The biopower model is a performance- and cost-modeling tool for assessing the biomass power resource of a location. SAM can model biopower plants that use crop and wood residues as a feedstock and a grate stoker furnace, fluidized bed combustor, or cyclone furnace coupled to a steam ranking cycle for electricity generation. It can also model a supplementary coal feedstock for a co-fired plant, or completely coal-fed power plant for comparison with a biopower option. You can also specify custom feedstocks.
SAM models biomass combustion power systems. It does not model biomass digesters or gasifiers. It also does not model thermal loads for biomass power systems.
SAM can access and download data from the NREL Biofuels Atlas to quantify the type and amount of biomass available at the project location.
You specify the basic mass and energy balances for the plant's combustor and steam turbine.
SAM generates performance metrics such as heat rate, thermal efficiency, and capacity factor. It also generates financial metrics such as the levelized cost of energy (LCOE), net present value (NPV), and payback period.
Dedicated biomass power facilities are generally on the order of 1 – 60 MW, but SAM can evaluate plants of any size.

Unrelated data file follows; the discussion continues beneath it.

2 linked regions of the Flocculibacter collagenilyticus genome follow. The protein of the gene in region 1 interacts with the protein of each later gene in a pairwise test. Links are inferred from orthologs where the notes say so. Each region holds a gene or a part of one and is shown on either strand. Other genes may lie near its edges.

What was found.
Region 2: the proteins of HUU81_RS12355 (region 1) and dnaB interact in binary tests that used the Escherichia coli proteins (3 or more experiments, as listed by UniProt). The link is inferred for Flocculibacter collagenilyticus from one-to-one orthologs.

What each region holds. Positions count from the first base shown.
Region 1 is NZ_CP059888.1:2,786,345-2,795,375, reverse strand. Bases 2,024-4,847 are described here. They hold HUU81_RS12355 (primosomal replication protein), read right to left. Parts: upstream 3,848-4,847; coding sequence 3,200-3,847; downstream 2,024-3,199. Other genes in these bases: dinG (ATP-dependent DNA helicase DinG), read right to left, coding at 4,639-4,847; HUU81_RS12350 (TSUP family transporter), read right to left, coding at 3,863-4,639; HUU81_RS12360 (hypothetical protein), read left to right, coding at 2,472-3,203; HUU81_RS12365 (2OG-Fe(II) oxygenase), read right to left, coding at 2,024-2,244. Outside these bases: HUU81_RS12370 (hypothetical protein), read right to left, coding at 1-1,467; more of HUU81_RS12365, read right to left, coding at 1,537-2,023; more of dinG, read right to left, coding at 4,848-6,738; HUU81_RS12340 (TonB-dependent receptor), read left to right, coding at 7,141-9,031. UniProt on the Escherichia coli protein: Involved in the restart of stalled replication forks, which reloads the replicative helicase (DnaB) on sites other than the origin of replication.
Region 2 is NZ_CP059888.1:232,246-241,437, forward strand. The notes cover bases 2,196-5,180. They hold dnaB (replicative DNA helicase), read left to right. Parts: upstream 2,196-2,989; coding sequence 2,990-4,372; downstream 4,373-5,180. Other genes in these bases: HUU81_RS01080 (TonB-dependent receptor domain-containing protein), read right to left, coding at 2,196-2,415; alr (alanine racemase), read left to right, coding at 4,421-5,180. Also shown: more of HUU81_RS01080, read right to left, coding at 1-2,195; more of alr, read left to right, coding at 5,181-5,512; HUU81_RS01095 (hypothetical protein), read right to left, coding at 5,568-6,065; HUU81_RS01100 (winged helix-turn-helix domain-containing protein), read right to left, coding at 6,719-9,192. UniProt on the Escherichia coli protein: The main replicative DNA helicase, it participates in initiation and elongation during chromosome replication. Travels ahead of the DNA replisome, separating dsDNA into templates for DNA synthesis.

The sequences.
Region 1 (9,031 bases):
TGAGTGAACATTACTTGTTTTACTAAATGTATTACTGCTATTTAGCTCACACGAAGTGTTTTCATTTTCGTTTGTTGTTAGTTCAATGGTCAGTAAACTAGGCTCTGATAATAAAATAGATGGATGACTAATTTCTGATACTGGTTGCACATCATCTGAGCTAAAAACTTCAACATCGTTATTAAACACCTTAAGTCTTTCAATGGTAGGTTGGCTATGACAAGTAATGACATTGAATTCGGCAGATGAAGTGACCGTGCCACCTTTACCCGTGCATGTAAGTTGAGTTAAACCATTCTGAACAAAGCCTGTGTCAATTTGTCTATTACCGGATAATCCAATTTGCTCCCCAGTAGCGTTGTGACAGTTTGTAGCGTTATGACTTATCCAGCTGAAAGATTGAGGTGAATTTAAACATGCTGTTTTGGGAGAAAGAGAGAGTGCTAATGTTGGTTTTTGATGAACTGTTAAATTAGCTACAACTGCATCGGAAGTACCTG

Jorgenson, J.; Gilman, P.; Dobos, A. (2011). Technical Manual for the SAM Biomass Power Generation Model. 40 pp.; NREL Report No. TP-6A20-52688. (PDF 728 kB)
When you create a new case or file, SAM populates inputs with default values to help you get started with your analysis. So, if you create a case for a utility-scale biomass combustion power project with a single owner, SAM populates the inputs on the Financing and System Costs pages with values that are reasonable for a biopower project for power generation in the United States. The default values are just a starting point: As you develop and refine your analysis, you should change the inputs to values that are appropriate for your analysis scenario.
The default biomass power capital costs in SAM are from the documents listed below.
EPA Combined Heat and Power Partnership. (2007). CHP Project Development Handbook. 85 pp.; (PDF 1.3 MB)
Bain, R. L.; Amos, W. P.; Downing, M.; Perlack, R. L. (2003). Biopower Technical Assessment: State of the Industry and the Technology. 277 pp.; NREL Report No. TP-510-33123. (PDF 4.4 MB)
Default biomass transportation costs are from:
Mahmudi, H.; Flynn, P. C. (2006). Rail vs truck transport of biomass. Applied Biochemistry and Biotechnology 129-132:88-103. (PubMed.gov Citation)
Default feedstock costs are from:
Biomass Research and Development Board. (2008). The economics of biomass feedstocks in the United States: A review of the literature. Biomass Research and Development Initiative. (PDF 495 KB)